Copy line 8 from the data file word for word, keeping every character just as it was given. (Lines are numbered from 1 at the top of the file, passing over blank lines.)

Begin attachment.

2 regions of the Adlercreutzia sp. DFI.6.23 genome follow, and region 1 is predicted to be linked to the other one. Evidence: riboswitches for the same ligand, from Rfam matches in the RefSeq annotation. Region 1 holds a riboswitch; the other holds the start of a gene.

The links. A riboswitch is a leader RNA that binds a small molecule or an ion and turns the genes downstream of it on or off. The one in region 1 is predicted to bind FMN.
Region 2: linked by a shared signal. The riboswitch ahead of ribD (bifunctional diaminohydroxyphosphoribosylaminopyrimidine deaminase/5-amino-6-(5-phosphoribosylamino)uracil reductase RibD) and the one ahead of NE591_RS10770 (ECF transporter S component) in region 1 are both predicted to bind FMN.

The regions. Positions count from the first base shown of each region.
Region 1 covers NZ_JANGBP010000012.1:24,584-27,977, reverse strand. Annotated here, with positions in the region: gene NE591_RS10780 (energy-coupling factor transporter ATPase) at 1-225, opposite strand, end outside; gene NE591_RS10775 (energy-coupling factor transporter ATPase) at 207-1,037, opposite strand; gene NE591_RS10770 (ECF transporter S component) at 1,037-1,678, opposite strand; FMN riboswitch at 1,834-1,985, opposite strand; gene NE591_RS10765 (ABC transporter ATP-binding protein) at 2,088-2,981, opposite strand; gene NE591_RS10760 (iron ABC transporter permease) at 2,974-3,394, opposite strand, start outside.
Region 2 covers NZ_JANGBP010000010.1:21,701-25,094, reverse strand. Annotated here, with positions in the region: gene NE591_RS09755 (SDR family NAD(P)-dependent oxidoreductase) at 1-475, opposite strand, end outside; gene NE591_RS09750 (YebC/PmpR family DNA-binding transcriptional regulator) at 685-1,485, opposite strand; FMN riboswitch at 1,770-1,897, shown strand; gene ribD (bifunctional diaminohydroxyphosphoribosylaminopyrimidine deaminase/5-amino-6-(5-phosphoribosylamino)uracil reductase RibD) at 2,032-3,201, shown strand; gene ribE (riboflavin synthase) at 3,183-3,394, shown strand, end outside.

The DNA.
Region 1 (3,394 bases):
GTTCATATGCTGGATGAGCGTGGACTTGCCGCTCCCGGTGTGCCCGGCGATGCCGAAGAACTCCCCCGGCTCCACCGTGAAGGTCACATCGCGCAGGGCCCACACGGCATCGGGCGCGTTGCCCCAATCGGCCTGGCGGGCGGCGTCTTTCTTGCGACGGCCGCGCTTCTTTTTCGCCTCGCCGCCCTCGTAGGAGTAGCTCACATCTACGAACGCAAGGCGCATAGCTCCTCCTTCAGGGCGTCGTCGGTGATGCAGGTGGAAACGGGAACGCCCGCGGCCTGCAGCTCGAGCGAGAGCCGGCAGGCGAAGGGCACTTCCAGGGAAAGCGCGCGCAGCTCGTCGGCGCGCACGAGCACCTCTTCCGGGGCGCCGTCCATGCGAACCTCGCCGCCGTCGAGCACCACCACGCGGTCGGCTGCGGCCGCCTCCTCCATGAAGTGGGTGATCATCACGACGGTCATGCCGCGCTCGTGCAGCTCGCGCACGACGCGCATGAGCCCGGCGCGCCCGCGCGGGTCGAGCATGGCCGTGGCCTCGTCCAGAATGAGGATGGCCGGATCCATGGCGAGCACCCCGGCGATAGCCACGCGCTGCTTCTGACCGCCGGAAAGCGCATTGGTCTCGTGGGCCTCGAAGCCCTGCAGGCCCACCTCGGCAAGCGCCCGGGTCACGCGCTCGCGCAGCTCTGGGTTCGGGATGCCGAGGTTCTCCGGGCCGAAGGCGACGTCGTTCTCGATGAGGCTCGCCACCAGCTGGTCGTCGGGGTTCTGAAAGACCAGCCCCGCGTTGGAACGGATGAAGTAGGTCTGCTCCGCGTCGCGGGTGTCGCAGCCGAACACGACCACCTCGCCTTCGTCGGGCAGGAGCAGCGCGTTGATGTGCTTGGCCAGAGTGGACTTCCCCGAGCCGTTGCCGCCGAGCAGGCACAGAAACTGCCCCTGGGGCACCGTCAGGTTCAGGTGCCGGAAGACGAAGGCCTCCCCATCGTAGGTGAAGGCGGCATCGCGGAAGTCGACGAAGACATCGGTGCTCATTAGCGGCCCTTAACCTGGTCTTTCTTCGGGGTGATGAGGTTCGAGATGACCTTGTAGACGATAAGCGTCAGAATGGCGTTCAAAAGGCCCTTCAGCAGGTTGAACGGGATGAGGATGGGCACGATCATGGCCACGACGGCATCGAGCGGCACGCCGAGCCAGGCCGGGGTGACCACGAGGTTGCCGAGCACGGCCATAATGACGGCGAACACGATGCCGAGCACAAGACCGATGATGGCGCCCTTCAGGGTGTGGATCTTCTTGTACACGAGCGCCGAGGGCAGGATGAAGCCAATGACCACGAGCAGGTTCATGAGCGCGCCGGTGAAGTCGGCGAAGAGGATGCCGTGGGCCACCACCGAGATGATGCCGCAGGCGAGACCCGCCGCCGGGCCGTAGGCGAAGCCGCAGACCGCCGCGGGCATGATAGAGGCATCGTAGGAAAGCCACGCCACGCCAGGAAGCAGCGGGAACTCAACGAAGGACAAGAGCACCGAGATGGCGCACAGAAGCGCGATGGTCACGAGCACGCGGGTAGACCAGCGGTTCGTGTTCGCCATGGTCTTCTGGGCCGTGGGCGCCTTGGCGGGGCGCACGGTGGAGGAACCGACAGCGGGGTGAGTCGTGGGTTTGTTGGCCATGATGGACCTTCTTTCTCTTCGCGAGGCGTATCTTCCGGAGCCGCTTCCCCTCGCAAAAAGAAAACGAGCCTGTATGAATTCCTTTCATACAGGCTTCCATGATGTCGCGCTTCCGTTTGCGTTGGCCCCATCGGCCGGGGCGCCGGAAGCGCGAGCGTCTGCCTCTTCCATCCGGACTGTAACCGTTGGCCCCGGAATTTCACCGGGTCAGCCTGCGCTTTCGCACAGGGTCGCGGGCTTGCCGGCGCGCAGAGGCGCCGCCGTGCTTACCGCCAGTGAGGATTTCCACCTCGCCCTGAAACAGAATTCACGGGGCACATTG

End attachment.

Region 1 (3,394 bases):